In less than two months, Turkey will mark the first anniversary of the start of an unusual monetary policy experiment, and it may well do so by calling it off. The experiment hinged on cutting interest rates while raising banks’ reserve ratio requirements, and as recently as August, the central bank was hoping it would be able to slow a local credit boom a bit but still protect exports by keeping the currency cheap. Instead, an investor exodus from emerging markets has put the lira to the sword, fuelling at one point a 20 percent collapse in its value against the dollar. That has forced the central bank to roll back some of the reserve ratio hikes and last week it jacked up overnight lending rates in an attempt to boost the currency. It has also sold vast quantities of dollars and is promising to unveil more measures on Wednesday.
But what the market really wants to see is an increase in Turkey’s main interest rate. ”Not sure that ‘measures’ short of rate hikes will help,” RBS analyst Tim Ash writes.
Given Turkey’s massive current account deficit of almost 10 percent of GDP, an interest rate of 5.75 percent will provide little protection to the lira if emerging markets come under serious pressure again. Even if the lira stabilises at current levels, an inflation spike to double-digits looks inevitable. Meanwhile the central bank’s hard currency reserves are vanishing at an alarming rate — just last week it spent $2.7 billion. That’s a lot given Turkish reserves are just $86 billion, or four months of imports. Current central bank policy is ”an open door to reserve depletion,” Societe Generale strategist Guillaume Salomon says, noting that despite the massive dollar sales, the lira is not far off record lows hit earlier this month.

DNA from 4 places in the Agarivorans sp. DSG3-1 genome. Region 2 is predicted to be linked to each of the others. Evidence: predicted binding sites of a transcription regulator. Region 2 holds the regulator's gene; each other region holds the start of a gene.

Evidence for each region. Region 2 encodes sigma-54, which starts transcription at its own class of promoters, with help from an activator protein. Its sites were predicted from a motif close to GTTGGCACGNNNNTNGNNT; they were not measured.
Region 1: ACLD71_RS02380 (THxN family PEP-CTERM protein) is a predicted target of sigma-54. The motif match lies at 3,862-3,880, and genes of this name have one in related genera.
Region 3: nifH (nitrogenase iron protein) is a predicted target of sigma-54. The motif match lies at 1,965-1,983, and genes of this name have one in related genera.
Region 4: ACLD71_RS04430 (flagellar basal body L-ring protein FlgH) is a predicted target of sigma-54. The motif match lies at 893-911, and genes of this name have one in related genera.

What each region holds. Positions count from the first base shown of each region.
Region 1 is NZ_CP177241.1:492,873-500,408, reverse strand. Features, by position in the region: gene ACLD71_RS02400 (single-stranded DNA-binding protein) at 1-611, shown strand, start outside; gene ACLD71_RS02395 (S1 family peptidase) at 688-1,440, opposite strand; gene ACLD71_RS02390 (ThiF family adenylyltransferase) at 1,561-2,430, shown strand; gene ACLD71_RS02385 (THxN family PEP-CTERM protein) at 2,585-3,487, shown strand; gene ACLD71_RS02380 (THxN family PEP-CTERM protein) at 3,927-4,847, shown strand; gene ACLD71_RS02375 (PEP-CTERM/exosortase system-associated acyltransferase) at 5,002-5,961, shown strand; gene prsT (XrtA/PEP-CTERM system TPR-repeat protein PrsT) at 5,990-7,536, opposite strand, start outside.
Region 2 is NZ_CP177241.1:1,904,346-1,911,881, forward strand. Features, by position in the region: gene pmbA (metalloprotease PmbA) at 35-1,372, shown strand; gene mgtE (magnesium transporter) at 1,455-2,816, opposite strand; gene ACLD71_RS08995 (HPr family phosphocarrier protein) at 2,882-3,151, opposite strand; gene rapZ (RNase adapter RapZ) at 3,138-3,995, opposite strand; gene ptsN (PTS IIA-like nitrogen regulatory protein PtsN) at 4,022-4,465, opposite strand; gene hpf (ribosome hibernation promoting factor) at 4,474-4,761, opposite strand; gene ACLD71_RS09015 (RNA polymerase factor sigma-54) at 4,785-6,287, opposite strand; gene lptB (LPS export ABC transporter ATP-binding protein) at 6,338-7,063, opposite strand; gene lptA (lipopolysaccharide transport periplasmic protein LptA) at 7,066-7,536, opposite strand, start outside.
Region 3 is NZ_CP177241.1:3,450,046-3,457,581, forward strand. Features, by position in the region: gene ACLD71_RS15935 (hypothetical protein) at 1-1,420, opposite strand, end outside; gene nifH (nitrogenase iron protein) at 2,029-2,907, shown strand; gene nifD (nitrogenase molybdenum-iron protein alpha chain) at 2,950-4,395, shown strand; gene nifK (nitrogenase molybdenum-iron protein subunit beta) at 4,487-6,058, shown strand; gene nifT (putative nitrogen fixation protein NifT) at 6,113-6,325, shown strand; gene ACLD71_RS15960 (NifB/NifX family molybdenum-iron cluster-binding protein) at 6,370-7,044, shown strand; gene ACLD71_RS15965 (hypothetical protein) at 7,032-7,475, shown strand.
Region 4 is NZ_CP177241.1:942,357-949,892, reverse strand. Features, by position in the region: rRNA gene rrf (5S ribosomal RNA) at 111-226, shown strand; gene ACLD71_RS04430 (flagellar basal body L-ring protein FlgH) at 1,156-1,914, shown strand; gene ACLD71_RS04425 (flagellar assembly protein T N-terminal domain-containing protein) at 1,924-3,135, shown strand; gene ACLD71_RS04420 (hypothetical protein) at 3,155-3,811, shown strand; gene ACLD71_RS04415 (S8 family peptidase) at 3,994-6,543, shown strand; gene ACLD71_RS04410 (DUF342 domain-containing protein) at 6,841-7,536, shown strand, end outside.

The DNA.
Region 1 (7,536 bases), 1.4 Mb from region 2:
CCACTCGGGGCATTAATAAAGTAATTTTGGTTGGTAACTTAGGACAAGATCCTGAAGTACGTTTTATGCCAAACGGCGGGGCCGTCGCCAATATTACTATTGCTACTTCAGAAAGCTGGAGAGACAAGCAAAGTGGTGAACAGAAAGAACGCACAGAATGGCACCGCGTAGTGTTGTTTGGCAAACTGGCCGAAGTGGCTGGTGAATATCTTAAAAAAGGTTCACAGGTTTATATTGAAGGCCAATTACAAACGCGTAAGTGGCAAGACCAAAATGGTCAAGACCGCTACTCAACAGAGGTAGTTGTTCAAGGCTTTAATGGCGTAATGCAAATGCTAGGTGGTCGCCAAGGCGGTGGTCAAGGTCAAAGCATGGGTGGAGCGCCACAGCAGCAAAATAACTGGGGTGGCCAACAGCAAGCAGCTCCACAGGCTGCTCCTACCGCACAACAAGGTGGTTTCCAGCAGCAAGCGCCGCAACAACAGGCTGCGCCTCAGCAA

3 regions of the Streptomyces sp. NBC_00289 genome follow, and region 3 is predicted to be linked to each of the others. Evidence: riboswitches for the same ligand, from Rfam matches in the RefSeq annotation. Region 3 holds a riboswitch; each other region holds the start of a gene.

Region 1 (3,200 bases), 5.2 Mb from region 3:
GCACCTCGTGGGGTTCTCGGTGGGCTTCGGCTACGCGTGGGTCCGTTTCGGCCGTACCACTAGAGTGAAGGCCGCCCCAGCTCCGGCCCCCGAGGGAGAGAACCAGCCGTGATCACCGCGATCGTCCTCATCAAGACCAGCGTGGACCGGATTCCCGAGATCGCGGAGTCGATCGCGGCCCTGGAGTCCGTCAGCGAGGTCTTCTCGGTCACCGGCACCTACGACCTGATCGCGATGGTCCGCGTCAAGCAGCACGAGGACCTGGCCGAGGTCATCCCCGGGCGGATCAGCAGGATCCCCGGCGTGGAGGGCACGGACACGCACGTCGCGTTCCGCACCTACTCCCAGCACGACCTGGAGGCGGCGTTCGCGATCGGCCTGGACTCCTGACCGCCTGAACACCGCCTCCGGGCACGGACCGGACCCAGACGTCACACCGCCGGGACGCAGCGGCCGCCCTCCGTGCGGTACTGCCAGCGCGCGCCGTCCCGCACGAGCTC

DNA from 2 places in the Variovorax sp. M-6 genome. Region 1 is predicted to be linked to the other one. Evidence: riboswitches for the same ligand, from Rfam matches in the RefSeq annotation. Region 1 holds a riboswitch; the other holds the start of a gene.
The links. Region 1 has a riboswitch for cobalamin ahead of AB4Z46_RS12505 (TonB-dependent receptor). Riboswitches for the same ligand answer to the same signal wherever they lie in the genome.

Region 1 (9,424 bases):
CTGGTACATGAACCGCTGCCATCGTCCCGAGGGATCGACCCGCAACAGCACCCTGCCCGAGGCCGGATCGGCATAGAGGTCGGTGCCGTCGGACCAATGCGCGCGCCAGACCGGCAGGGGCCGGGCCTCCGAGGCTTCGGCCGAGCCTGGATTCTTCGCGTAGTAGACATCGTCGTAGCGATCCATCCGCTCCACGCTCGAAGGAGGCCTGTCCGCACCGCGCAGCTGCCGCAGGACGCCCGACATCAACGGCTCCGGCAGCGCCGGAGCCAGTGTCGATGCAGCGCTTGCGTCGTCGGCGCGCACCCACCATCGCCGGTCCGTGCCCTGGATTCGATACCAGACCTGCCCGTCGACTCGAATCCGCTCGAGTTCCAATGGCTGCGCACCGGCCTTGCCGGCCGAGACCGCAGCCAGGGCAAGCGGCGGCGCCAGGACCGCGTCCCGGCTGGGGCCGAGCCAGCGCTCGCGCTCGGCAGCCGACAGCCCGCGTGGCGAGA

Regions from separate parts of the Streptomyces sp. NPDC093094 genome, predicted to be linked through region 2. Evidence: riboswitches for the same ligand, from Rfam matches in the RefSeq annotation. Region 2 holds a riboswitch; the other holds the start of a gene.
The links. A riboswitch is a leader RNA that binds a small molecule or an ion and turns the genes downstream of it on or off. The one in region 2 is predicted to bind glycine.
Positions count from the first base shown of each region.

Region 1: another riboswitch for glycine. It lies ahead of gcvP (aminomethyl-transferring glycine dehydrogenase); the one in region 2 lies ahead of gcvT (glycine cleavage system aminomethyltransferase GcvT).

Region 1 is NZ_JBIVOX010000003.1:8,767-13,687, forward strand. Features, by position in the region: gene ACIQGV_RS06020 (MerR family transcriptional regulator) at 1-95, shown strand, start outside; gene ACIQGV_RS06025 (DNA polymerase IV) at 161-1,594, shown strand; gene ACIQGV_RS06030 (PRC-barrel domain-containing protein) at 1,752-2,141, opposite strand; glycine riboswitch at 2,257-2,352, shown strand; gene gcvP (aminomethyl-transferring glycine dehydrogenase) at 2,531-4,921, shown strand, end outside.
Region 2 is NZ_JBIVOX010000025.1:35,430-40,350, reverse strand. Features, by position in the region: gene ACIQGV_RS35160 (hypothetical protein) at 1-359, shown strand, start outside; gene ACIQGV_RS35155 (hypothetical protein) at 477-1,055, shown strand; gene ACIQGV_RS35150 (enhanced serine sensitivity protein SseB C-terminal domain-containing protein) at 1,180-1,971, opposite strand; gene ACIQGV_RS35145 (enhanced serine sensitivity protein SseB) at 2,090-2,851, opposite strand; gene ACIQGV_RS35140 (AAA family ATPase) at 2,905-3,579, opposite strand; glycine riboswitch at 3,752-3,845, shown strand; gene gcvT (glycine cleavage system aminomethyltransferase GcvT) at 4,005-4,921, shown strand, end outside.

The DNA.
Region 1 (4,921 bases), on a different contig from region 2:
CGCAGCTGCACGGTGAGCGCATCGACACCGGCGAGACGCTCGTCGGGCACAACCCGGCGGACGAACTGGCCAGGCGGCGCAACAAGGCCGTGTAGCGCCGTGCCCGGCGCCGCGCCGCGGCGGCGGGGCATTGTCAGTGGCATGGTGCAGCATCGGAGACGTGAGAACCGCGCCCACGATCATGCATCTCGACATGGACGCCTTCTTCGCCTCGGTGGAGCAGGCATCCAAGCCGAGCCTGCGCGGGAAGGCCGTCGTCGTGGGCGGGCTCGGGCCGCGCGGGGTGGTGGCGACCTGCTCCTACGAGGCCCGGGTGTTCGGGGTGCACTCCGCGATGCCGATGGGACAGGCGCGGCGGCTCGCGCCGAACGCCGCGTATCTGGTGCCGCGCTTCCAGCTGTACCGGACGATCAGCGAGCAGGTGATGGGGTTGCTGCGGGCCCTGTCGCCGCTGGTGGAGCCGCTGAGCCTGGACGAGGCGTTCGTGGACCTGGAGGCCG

Undoubtedly, the central bank’s misfortunes have a lot to do with global sentiment. But the overall verdict on its policies is negative – analysts point out that annual credit growth still close to 40 percent, the current account gap is narrowing far too slowly and inflation is spiralling. Some even predict a recession next year. Ash of RBS argues that a modest half point rate increase now is the way to go and could save Turkey from much bigger rate rises in coming months.
Many saw last week’s increase to overnight lending rates as a step back towards policymaking orthodoxy. “The end-game could be higher policy rates going forward,” SocGen’s Salomon says, though he expects the central bank to try a while longer before it throws in the towel on its experiment.